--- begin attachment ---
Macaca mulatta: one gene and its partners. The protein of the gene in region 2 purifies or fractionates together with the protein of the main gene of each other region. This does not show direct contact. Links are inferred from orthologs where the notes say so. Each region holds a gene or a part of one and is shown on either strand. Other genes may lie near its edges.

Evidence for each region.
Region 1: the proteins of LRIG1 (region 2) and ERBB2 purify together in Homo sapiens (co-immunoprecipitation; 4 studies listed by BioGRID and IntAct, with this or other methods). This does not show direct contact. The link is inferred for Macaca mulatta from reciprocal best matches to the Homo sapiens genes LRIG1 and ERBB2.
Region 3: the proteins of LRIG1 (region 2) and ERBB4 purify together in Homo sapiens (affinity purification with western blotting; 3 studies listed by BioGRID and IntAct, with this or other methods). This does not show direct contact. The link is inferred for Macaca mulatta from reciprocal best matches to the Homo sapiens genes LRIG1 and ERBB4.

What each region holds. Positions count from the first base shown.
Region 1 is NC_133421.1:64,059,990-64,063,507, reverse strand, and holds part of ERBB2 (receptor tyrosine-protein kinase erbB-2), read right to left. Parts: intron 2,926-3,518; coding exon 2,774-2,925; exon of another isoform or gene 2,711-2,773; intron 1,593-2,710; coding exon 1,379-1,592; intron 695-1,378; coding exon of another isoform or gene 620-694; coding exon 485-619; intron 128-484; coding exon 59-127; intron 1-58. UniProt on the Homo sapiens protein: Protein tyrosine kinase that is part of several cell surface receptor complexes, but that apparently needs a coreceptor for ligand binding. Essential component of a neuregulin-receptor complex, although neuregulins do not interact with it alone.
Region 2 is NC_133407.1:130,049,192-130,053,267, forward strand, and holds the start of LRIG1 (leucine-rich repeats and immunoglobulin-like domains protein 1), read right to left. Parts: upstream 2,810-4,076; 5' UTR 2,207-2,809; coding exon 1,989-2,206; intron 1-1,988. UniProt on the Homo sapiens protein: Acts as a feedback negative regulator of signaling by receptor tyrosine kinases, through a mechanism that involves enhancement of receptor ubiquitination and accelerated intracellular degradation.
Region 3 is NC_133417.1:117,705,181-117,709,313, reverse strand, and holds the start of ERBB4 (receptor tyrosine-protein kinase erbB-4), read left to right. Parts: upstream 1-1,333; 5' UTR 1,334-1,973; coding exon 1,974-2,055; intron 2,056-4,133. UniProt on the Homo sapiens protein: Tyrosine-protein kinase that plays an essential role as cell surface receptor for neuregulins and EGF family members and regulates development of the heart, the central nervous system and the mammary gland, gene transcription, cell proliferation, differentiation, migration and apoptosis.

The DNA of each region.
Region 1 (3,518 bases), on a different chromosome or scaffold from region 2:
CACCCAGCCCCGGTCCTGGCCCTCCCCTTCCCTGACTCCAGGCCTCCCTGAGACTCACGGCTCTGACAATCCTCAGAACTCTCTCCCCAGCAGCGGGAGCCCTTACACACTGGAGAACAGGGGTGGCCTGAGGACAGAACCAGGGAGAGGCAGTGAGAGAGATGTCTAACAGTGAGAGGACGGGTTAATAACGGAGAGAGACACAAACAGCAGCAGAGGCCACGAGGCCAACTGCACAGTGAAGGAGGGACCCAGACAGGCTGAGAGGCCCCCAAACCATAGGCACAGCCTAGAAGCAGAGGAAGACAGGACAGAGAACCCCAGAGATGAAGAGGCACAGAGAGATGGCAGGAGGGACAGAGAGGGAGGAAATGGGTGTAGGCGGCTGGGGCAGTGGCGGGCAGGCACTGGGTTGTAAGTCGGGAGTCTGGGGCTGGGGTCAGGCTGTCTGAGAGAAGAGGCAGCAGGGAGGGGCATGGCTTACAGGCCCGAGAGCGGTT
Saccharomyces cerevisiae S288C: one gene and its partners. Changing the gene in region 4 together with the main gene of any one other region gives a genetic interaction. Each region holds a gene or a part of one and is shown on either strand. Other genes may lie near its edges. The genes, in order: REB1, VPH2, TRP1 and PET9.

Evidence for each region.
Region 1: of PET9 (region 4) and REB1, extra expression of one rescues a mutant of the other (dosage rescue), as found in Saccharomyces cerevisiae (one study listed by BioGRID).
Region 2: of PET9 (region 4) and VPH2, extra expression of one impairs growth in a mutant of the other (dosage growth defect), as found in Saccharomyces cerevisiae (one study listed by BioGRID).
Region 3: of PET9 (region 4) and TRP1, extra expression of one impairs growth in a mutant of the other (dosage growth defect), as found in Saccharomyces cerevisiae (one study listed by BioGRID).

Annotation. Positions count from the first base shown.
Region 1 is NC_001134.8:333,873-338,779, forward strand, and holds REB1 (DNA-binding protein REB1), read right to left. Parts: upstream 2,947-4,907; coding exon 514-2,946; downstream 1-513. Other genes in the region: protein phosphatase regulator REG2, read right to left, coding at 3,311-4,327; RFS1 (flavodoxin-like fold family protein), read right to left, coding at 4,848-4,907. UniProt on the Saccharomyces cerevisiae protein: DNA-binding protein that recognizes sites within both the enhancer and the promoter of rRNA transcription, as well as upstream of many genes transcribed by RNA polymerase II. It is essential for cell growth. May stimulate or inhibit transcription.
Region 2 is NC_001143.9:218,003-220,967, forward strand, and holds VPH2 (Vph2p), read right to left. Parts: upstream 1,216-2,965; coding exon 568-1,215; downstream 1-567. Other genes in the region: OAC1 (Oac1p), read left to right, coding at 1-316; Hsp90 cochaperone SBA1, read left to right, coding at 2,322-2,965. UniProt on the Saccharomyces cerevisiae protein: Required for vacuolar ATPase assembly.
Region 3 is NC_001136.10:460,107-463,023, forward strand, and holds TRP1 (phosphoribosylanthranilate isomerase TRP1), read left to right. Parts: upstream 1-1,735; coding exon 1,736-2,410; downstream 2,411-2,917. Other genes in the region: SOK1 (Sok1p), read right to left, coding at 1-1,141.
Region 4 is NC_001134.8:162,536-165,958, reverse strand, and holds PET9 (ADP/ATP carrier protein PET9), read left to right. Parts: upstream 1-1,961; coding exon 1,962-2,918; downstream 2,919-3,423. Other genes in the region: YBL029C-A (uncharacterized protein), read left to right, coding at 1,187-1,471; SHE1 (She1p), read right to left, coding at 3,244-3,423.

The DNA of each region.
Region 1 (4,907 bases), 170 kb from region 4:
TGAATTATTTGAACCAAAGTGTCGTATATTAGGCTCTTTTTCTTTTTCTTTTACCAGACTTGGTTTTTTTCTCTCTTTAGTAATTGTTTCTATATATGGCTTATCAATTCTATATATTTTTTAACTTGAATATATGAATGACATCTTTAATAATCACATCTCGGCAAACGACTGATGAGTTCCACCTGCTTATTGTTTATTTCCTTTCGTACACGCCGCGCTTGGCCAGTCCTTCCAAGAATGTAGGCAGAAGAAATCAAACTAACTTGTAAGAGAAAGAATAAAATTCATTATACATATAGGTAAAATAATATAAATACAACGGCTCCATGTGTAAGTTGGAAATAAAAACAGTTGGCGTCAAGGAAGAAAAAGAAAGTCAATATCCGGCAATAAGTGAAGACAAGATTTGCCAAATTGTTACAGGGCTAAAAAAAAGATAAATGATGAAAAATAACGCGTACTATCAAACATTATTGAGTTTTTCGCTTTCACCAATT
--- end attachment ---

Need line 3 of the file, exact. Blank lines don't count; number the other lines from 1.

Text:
Region 1: the proteins of LRIG1 (region 2) and ERBB2 purify together in Homo sapiens (co-immunoprecipitation; 4 studies listed by BioGRID and IntAct, with this or other methods). This does not show direct contact. The link is inferred for Macaca mulatta from reciprocal best matches to the Homo sapiens genes LRIG1 and ERBB2.